|Rediff India Abroad Home | All the sections|
What the slowdown numbers say
Vanita Kohli-Khandekar | February 24, 2009 09:59 IST
The third quarter numbers show the effect of the slowdown on the media business. There is a decline in net profits and margins for a sample of 16 listed companies such as HT Media [Get Quote], Deccan Chronicle and Zee among others. But what is eerie is the similarity between the print and TV numbers, which have generally been on different growth trajectories so far.
They show more than anything else that print, roughly half the size of the TV business, is a high growth market with loads of upside while TV's problems are fast pushing it to 'mature' status.
First, the numbers. While sales have risen (albeit less than usual), net profit and margins have declined for print and TV companies between the third quarters of 2007-08 and 2008-09. TV seems to have done better if you do not take Sun TV [Get Quote], the only exception, into account.
The samples in both print and TV (without Sun) saw a sales increase of 3.5 per cent and 3.8 per cent respectively. The net profit decline (again without Sun TV) for print versus TV was 84.3 per cent as compared to 79.9 per cent. The fall in net margin (sans Sun) too are similar -- in print they went down from 19.5 to 3.0 per cent and in TV they went down from 18.4 per cent to 3.6 per cent.
The similarity between the TV and print numbers could just be an extraordinary co-incidence. But my guess is that it says something about the two largest segments of the $16 billion (Rs 80,000 crore) Indian media and entertainment business.
A cursory analysis of the quarters before the third one shows that while print companies had been growing steadily, the TV guys had already been stagnating or even declining.
Most print companies have seen dramatic falls only after the global slowdown in the middle of the third quarter of 2008-09.
It has been known for long that TV needs to get its act together -- roughly Rs 15,000 crore (Rs 150 billion) flows into cable television alone as pay revenues but only 15-20 per cent of this comes to broadcasters. This makes the competition for the ad pie, less than half the size of pay, intense.
Now add more players and channels, and falling ad rates and profitability are a natural outcome.
Some of this is being offset by the rise of digital pay TV options such as direct-to-home and also digital cable. However these account for just about 11-odd million homes against the total 83 million cable and satellite homes in India.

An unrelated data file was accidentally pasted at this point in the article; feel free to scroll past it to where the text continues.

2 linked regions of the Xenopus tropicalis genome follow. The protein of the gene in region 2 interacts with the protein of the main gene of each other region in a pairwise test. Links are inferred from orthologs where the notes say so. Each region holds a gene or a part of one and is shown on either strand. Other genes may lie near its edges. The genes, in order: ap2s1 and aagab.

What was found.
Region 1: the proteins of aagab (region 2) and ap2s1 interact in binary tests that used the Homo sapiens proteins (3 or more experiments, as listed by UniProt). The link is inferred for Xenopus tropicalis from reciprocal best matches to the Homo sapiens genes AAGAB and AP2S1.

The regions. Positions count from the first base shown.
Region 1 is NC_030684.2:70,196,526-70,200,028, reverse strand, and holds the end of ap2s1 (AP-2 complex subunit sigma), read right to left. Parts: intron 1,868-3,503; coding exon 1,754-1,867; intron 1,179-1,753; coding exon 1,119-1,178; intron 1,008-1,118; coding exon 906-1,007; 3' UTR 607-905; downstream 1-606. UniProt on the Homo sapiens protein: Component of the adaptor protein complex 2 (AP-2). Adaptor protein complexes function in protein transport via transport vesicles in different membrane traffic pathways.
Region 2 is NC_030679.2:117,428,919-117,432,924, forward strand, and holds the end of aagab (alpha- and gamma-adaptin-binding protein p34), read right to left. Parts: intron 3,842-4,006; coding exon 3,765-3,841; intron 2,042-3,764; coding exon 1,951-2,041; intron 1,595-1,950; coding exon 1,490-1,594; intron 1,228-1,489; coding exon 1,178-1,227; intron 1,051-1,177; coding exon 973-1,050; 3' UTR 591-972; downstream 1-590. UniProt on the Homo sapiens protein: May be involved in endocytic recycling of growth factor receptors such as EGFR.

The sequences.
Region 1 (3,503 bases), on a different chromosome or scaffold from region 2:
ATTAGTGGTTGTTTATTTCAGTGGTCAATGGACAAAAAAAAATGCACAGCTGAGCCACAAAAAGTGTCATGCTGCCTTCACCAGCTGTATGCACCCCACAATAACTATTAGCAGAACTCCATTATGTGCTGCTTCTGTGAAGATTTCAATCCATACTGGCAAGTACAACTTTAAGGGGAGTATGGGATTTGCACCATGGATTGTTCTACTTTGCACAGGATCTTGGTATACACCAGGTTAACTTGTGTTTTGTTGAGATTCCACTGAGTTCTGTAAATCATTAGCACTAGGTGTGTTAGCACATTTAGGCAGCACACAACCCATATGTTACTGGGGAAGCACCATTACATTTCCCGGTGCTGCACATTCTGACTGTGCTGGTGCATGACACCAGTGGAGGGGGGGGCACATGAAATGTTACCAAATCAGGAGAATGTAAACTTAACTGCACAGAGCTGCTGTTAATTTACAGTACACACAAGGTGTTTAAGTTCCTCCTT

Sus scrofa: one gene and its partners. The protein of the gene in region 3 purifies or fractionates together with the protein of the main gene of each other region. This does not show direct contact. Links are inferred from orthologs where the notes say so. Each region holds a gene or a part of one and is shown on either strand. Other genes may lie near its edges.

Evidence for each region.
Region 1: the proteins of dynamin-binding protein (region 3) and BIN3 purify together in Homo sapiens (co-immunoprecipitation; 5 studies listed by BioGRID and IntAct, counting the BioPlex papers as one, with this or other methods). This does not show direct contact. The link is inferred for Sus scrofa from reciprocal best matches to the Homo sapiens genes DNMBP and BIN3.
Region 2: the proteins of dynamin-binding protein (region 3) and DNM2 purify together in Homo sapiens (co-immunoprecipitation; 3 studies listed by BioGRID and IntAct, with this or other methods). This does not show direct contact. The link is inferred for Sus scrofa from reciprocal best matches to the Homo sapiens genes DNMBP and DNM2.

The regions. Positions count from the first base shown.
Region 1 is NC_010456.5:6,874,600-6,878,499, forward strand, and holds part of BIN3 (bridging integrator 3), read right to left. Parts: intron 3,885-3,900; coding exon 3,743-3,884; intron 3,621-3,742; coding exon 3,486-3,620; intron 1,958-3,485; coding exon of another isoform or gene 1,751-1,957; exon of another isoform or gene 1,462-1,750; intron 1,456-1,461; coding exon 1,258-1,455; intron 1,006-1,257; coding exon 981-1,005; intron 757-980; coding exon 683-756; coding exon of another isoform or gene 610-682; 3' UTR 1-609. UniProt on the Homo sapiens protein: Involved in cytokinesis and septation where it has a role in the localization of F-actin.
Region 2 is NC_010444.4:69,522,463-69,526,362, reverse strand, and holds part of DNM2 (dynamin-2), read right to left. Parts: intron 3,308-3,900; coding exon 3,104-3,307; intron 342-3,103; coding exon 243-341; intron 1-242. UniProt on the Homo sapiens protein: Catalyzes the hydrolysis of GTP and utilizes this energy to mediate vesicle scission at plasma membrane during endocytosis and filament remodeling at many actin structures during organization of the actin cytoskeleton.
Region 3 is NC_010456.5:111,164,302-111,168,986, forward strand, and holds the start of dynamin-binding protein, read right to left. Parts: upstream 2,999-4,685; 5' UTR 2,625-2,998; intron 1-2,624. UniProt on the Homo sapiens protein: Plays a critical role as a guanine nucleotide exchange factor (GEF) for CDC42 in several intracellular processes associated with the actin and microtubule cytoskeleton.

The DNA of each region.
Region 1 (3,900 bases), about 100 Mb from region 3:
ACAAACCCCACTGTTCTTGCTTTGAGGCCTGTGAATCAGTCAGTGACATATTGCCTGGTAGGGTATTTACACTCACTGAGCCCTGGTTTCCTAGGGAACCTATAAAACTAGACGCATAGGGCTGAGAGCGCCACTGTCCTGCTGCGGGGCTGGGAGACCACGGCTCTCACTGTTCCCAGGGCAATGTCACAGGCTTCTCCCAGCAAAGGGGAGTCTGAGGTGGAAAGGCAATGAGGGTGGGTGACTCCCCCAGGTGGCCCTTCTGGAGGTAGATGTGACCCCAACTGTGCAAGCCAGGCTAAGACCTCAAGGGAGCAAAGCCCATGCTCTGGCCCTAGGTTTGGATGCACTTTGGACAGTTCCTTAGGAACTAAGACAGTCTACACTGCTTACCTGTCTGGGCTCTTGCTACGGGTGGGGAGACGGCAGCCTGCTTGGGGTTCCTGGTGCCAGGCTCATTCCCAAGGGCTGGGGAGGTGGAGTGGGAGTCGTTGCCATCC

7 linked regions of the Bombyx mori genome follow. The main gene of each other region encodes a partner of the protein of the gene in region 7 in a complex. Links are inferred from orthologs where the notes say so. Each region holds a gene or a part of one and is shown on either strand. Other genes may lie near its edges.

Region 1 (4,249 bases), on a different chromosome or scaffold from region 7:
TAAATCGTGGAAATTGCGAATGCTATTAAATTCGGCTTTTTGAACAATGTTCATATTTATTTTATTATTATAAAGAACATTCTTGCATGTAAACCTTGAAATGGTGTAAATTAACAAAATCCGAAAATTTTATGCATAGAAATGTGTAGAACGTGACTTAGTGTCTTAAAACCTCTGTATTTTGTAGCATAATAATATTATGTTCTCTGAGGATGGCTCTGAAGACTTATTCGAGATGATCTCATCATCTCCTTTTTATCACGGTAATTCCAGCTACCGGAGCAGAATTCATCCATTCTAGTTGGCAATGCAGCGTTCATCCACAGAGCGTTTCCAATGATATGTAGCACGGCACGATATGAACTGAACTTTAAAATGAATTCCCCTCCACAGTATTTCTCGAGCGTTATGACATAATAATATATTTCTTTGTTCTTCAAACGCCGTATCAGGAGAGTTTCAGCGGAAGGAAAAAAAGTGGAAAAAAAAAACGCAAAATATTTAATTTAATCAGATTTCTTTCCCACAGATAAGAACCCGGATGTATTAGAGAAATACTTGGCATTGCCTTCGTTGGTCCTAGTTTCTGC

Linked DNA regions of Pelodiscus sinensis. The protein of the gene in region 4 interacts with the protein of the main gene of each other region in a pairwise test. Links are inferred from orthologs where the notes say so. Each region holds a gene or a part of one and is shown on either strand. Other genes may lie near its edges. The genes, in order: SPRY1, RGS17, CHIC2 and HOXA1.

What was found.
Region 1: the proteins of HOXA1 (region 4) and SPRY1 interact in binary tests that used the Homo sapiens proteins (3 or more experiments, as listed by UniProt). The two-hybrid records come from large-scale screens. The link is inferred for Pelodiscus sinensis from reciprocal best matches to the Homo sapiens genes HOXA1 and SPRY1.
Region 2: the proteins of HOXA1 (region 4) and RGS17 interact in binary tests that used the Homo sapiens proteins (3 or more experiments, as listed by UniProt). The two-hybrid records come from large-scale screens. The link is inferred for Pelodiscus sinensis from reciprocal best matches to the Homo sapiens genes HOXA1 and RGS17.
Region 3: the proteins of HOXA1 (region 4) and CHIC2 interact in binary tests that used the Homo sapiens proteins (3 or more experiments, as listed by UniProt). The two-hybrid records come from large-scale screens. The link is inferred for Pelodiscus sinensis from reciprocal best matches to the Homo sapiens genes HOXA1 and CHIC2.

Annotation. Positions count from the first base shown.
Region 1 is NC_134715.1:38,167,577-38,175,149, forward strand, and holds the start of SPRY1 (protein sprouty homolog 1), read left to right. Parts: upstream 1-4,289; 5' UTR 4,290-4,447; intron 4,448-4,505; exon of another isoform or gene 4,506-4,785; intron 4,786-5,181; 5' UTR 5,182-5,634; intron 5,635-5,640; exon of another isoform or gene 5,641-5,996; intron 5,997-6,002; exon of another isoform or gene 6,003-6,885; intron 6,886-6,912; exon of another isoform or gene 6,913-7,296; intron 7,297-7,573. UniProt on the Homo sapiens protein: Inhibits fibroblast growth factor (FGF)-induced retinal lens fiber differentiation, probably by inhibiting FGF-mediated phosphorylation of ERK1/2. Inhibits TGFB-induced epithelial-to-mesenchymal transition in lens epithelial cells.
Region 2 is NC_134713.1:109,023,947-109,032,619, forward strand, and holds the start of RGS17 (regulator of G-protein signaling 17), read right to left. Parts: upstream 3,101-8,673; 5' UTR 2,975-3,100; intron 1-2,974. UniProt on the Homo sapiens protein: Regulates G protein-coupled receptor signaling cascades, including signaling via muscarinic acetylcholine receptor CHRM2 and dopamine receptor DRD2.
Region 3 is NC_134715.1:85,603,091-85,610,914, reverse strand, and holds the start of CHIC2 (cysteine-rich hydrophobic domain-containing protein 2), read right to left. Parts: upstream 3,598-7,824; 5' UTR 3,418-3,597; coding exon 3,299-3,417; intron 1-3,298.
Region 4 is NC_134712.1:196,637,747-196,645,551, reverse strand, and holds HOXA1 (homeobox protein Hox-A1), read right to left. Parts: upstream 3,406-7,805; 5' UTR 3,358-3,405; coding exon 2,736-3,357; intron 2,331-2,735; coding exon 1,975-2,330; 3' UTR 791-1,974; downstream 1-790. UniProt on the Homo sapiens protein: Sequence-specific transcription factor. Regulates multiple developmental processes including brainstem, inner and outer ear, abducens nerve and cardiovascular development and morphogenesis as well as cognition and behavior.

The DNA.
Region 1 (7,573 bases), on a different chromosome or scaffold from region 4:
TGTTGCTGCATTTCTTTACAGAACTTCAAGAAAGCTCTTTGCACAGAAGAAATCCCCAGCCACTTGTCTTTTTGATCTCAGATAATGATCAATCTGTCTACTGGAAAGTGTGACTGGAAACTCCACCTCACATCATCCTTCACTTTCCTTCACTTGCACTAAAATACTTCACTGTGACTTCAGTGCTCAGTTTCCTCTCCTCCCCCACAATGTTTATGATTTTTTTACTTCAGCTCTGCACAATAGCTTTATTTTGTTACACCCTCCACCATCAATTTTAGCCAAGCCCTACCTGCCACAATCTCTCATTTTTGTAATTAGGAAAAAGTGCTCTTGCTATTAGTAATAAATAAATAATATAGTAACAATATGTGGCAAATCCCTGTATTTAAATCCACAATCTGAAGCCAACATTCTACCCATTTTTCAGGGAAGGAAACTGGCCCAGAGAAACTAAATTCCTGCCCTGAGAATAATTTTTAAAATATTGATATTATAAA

As the number is rising in double digits, thanks to half a dozen DTH operators fighting with each other, broadcasters should been celebrating in anticipation of more pay revenues.
Instead a satellite shortage and a warped DTH policy ensures that many now face the prospect of paying carriage fees to DTH operators too. (DTH operators face a satellite capacity constraint because policy forces them to use short-in-supply ISRO satellites).
This is ironical. It is the more than doubling of carriage fee to cable operators in the last two years that has caused much of the blood on most broadcaster balance sheets (along with rising content costs).
Now even as an alternate distribution system shows glimmers of hope, it looks like costs are set to increase further. That nips in the bud any hopes of getting more pay revenues from DTH, at least for now.
The long and short of it is that TV will continue to be 'revenue challenged.' The moment the market bounces back, advertising could rise and print companies will go back on their growth path. TV companies would just have one problem less to deal with.
The problems of spiralling costs and revenue stagnation will hold.
It would have seemed unbelievable if one said this five years back -- but from an investor's perspective in the short-to-medium term, print rocks in India.
The writer is a media consultant and author of The Indian Media Business firstname.lastname@example.org